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UK Twitter user gets 150 hours of community service for offensive tweet

As Joseph Kelly just found out, a single tweet could land a Twitter user in so much legal trouble. He has landed himself 150 hours of community service and 18 months of supervision.

The 36 years old resident of Castlemilk, Glasgow, got on the wrong side of the law after sending out a tweet about the late Captain Sir Tom Moore. The former British Army Officer entered the limelight during the pandemic when he raised funds for the NHS by walking 100 laps in his garden just before his 100th birthday. He raised £32 million but died after contracting Covid-19. The achievement earned him a knighthood.

However, a day after the death of Captain Moore, Kelly tweeted, “the only good Brit soldier is a dead one, burn auld fella buuuuurn.”

Kelly quickly deleted the tweet, but it was too late. The courts found him guilty of posting a grossly offensive tweet early last year, with the possibility of jail time. The prosecutor relied on a controversial UK law that criminalizes grossly offensive messages on social media. Part of the charge against Kelly was “grossly offensive or of an indecent, obscene or menacing character, and that did utter offensive remarks about Captain Sir Tom Moore, now deceased.”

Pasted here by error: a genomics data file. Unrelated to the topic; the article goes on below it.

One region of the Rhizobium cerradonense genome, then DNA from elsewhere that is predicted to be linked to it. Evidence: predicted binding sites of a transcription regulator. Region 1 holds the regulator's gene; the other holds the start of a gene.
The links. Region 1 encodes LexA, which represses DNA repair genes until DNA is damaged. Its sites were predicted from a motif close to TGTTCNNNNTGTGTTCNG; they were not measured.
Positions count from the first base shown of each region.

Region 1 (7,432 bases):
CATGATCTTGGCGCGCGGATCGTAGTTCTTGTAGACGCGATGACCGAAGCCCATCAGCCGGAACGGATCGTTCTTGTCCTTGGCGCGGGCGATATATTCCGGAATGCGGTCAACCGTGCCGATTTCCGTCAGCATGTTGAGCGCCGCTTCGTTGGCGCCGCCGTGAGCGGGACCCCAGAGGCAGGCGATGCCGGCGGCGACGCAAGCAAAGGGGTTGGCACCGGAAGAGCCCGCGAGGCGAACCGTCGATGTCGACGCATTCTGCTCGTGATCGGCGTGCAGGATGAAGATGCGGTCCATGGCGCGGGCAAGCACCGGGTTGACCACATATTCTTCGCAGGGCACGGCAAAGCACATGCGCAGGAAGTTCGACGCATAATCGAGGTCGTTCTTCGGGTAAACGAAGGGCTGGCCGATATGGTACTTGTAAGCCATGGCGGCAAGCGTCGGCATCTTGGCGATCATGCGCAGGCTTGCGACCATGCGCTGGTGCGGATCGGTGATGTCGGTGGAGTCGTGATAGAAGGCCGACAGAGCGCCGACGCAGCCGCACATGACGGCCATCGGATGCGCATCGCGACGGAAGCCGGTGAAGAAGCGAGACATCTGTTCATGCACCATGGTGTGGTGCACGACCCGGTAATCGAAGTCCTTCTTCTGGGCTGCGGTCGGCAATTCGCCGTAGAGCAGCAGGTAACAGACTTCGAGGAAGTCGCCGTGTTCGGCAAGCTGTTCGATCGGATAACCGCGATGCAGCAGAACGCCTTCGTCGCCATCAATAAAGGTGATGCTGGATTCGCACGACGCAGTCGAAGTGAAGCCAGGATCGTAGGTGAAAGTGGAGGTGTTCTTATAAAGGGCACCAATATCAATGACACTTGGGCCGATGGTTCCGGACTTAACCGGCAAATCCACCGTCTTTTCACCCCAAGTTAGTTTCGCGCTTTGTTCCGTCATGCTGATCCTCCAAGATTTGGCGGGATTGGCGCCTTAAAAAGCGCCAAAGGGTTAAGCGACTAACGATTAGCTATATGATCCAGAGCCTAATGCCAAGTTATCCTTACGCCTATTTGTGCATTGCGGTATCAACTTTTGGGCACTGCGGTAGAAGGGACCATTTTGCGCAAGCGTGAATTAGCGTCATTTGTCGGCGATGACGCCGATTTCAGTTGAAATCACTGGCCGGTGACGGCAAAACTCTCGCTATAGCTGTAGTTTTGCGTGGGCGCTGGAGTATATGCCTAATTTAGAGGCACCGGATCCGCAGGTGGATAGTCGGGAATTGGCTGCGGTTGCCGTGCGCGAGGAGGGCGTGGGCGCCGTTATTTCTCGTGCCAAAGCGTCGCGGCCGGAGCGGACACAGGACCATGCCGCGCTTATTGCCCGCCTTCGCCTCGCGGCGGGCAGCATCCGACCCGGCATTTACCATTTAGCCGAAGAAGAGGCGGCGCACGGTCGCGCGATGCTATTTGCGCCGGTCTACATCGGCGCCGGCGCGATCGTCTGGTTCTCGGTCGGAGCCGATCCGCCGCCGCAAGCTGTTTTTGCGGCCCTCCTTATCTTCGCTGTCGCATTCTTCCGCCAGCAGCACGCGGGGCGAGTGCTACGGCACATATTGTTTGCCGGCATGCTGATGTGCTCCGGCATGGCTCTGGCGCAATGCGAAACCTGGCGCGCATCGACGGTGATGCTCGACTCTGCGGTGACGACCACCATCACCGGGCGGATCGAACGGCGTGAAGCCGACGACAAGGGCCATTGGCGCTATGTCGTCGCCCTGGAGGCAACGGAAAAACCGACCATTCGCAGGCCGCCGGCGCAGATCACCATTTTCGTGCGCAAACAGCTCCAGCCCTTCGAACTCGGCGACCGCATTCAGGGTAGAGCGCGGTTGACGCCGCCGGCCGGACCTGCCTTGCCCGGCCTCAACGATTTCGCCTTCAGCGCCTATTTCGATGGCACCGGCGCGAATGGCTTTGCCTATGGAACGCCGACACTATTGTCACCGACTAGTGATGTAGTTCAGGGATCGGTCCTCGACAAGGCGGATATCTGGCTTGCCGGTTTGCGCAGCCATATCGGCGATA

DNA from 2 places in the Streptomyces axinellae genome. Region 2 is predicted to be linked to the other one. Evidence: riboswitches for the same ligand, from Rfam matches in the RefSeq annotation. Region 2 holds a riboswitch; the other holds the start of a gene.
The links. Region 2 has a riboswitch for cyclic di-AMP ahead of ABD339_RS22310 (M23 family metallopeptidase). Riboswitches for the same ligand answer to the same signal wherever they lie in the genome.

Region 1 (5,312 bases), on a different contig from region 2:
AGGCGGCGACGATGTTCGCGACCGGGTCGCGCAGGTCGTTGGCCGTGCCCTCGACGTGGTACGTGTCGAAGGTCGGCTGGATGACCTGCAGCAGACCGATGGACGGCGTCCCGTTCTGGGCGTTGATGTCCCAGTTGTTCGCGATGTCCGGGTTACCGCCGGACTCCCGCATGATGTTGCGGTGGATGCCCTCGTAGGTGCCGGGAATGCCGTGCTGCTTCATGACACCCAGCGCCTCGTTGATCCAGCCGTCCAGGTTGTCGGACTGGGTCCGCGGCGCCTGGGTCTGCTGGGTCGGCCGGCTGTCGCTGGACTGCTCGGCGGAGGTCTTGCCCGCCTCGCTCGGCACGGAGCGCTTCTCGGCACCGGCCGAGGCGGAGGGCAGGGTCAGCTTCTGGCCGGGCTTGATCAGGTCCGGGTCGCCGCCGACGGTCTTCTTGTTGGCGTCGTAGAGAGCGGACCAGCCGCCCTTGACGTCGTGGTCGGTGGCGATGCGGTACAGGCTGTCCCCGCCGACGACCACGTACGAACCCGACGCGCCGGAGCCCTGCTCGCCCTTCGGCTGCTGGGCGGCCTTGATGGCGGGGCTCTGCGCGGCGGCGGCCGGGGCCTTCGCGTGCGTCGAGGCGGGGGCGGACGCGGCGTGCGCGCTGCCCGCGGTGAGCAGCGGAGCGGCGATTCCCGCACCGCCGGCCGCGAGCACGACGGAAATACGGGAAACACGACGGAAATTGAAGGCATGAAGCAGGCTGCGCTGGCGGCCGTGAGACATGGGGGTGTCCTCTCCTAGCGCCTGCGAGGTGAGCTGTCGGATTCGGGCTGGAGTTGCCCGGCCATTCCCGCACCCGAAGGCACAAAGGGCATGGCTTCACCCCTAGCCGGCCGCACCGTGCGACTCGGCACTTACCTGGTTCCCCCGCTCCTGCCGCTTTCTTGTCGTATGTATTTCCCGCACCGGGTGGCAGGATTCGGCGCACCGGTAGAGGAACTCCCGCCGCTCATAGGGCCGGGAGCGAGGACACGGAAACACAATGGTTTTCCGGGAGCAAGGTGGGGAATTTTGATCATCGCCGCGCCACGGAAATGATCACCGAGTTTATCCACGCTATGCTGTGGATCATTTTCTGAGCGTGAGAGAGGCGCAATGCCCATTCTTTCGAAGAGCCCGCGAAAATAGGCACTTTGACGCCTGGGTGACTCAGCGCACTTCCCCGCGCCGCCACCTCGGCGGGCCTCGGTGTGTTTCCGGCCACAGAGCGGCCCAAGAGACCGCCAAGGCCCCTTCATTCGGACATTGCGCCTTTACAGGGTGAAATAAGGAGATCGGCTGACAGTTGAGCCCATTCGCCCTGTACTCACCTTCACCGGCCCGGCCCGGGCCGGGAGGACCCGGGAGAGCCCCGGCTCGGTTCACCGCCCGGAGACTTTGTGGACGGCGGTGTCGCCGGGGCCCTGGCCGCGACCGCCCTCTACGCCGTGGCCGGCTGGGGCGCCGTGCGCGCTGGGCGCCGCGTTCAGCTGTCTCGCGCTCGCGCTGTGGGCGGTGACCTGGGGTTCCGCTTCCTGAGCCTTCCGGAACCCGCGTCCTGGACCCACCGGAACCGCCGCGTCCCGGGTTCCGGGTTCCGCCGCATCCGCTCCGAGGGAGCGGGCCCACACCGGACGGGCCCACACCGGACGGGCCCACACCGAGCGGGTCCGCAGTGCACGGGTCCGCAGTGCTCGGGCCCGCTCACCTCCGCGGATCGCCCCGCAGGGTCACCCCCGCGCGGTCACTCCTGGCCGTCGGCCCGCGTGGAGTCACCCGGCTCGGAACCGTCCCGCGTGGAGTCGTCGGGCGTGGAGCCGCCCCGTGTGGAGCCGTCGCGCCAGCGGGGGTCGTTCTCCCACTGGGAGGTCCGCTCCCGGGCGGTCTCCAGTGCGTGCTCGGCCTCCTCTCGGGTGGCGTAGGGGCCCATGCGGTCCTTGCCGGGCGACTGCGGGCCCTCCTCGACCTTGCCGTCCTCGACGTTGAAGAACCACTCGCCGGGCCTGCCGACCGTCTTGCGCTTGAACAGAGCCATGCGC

Kelly’s defense argues that his tweet did not have much impact because he only had a few followers and was drunk when posting the tweet. They also pointed out that Kelly deleted the tweet 20 minutes after posting it. His defense agent, Tony Callahan, said, “He accepts he was wrong. He did not anticipate what would happen. He took steps almost immediately to delete the tweet, but the genie was out of the bottle by then. His level of criminality was a drunken post, at a time when he was struggling emotionally, which he regretted and almost instantly removed.”

However, the court did not share the same view. Sheriff Adrian Cottam, who presided over the case, said, “My view is, having heard the evidence, that this was a grossly offensive tweet. The deterrence is really to show people that despite the steps you took to try and recall matters, as soon as you press the blue button, that’s it. It’s important for other people to realise how quickly things can get out of control. You are a good example of that, not having many followers.”

Sheriff Cottam described Captain Moore as “a man who had become known as a national hero, who stood for the resilience of the people of a country struggling with a pandemic and the services trying to protect them. His stature and the view of society towards him must be looked at in that light, and therefore any comment likewise. What the accused chose to write, when and how it was said, can only be regarded as grossly offensive.”

The piece of legislation in question is under Section 127 of the UK’s Communications Act. It was meant to handle citizens saying offensive things on the telephone. However, the law has been used to tackle content that can be interpreted as gross offensive on social media.

The law has been used to prosecute social media users that insult, abuse, or harass public figures.

Meanwhile, the infamous law will soon be superseded by the Online Safety Bill, even more extensive. Critics have already pointed out that the new law would still allow people like Kelly to be prosecuted for what society thinks is moral at that point.

Written by HackerVibes

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